Northeastern University — Profs Gone Wild

One must understand the special case of Jewish professors to understand why Jews are losing the campus battle.

Jewish professors in the humanities love learning and are proud to abide by the highest principles of pedagogy. They typically don’t teach one side, even -- or especially -- if it’s their own side. (Most would deny they have a side.) Most bend over backward to be fair, even when on their own campuses they see radical and left-wing professors being unfair.

Jewish students tell us that when they approach Jewish professors and explain how anti-Israel professors intimidate or even humiliate them, they are usually told to ignore it, do their best in class, and get good grades. One noble and honest Hillel rabbi (Charles Sheer) at Columbia University admitted on film (Columbia Unbecoming) that he was mistaken for having done just that for years.

If they won’t be “partisan” in their own classes, why don’t they at least call to account the anti-Israel professors who abuse the special power consigned to them as teachers of the young?

The reason is because there would be nasty consequences. Criticizing other professors would bring an almost certain constant politicized combat they would hate to import into the peaceful scholarly realm they love. They would be charged with abandoning the “global view” and with being a “narrow” Jewish partisan. And, of course, if they didn’t yet have tenure, they’d never get it in the fields of Middle East studies, foreign policy, or international studies -- all controlled by people hostile to Israel. In short, if they told the public what they know is happening on their campus, daily life would be made unpleasant and career opportunities would wither.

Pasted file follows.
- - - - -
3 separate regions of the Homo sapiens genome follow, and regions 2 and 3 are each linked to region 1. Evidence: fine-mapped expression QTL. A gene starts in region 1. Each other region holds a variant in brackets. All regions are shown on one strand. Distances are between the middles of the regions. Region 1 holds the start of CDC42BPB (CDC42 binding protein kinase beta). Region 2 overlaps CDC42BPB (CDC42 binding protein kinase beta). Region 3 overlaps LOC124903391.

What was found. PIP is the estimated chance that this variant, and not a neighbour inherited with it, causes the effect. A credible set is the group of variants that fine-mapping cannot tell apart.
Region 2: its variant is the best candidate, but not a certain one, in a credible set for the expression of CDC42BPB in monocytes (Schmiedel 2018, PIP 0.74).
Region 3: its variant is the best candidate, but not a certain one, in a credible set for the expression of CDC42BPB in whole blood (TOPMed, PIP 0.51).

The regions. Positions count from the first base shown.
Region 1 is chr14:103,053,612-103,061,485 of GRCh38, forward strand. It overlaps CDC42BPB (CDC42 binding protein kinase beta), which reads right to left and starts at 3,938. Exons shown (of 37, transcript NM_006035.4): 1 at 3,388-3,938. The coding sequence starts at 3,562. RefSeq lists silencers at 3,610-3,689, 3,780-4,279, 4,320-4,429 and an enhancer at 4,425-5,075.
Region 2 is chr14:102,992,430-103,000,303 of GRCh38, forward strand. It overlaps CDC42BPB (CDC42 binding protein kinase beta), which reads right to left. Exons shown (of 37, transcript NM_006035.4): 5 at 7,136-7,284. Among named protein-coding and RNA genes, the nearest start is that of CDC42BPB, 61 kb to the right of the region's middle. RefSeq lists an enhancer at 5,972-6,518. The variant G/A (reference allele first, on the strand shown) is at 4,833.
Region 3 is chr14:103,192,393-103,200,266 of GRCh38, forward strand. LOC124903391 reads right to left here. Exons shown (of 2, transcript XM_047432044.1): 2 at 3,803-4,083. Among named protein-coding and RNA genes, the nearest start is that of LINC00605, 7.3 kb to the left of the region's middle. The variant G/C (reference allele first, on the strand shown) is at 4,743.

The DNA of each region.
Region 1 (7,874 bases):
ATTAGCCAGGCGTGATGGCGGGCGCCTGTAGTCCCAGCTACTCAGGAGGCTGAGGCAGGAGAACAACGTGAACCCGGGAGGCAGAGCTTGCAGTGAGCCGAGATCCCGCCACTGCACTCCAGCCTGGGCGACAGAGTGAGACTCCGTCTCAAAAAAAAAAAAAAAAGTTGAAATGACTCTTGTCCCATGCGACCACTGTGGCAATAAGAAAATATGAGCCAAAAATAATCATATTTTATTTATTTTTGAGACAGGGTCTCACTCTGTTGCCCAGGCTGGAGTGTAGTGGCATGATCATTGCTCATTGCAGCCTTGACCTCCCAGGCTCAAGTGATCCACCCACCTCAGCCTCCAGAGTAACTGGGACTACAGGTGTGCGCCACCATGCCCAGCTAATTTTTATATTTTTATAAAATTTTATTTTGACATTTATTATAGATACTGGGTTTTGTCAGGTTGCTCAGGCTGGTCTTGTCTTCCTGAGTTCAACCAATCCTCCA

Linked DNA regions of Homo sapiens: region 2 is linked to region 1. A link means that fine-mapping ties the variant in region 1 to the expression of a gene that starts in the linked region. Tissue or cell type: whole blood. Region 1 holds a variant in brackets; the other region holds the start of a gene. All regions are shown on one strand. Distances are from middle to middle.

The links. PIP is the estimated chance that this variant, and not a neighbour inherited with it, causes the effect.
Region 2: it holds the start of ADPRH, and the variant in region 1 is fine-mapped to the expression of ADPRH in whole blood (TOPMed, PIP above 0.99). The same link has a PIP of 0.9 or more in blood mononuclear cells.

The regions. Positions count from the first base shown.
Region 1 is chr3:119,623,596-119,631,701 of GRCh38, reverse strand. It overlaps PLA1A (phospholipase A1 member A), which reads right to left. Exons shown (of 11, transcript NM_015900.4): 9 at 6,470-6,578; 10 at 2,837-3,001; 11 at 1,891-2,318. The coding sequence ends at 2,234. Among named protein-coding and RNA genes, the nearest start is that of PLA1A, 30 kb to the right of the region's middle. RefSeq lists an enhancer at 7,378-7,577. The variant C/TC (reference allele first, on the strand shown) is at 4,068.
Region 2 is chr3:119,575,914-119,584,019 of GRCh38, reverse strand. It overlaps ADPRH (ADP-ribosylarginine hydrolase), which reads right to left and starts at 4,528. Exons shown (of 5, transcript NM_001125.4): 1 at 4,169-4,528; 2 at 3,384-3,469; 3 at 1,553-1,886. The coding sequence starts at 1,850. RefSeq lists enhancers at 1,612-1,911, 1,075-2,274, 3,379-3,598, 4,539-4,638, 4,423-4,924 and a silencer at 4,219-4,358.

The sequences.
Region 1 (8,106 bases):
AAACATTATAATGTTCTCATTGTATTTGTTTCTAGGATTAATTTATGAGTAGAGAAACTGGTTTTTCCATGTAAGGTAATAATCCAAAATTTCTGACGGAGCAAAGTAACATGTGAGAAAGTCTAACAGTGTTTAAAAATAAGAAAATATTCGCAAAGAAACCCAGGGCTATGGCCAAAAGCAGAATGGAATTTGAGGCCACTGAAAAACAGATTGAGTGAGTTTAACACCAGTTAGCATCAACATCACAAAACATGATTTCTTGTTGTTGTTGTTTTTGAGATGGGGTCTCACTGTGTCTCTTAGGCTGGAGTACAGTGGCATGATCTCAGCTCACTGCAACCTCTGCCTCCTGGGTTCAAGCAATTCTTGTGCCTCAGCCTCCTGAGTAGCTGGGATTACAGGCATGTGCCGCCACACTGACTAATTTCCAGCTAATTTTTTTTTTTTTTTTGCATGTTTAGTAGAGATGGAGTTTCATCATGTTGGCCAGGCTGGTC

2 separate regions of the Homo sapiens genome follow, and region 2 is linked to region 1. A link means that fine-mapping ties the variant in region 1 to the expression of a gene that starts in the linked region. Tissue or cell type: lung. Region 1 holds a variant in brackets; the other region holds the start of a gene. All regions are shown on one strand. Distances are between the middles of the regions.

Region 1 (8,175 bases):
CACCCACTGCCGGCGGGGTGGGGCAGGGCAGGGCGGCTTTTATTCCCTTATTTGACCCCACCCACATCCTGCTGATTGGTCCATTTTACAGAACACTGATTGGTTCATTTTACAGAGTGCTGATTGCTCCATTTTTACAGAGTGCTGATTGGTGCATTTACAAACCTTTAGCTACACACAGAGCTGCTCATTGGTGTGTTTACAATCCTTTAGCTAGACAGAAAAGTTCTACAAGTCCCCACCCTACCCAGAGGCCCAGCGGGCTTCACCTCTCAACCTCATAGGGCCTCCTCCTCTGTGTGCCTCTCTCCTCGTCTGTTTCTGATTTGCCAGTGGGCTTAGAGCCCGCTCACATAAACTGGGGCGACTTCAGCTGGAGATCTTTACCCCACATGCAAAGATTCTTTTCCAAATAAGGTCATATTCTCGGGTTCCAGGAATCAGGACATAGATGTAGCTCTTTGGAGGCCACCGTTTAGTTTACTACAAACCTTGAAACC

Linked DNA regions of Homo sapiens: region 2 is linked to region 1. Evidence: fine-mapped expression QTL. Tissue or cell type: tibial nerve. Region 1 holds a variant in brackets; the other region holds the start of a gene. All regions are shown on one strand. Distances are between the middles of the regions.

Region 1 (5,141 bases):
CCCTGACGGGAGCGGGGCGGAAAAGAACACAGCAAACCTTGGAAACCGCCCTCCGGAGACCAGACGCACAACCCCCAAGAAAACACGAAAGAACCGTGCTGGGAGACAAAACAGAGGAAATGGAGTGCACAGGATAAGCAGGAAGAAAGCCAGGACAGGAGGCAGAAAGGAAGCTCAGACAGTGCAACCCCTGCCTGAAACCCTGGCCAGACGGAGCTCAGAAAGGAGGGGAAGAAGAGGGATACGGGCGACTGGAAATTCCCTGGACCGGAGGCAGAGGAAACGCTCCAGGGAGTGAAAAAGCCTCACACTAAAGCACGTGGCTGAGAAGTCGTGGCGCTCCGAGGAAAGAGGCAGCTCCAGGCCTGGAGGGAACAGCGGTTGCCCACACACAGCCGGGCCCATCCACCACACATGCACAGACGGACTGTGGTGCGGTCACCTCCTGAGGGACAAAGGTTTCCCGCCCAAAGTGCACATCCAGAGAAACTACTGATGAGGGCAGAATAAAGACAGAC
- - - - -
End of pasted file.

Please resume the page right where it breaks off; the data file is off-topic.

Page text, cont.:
So at Northeastern, what we are getting from some Jewish professors is Mr. Director’s line: “nothing to see here, move along.”

Of course, we, the researchers and filmmakers, also have a dilemma. We do not want to hurt Northeastern, which is generally a good school and, apart from these horrible instances, extraordinarily welcoming to Jewish students. Nor do we want to have public fights with Jewish administrators and professors who are employed by the university and naturally feel loyal to it.

But someone has to break the silence on American campuses about the campaign to defame the Jewish state and its supporters. It looks like it may have to be outsiders.

Honesty and integrity tend to be the first casualties when institutions are criticized.  It is particularly sad to see academics -- who claim to spend their career seeking the truth -- abandon them so quickly to mount silly defenses and launch ad hominem attacks on those who merely point out what all the insiders know to be true but keep under wraps.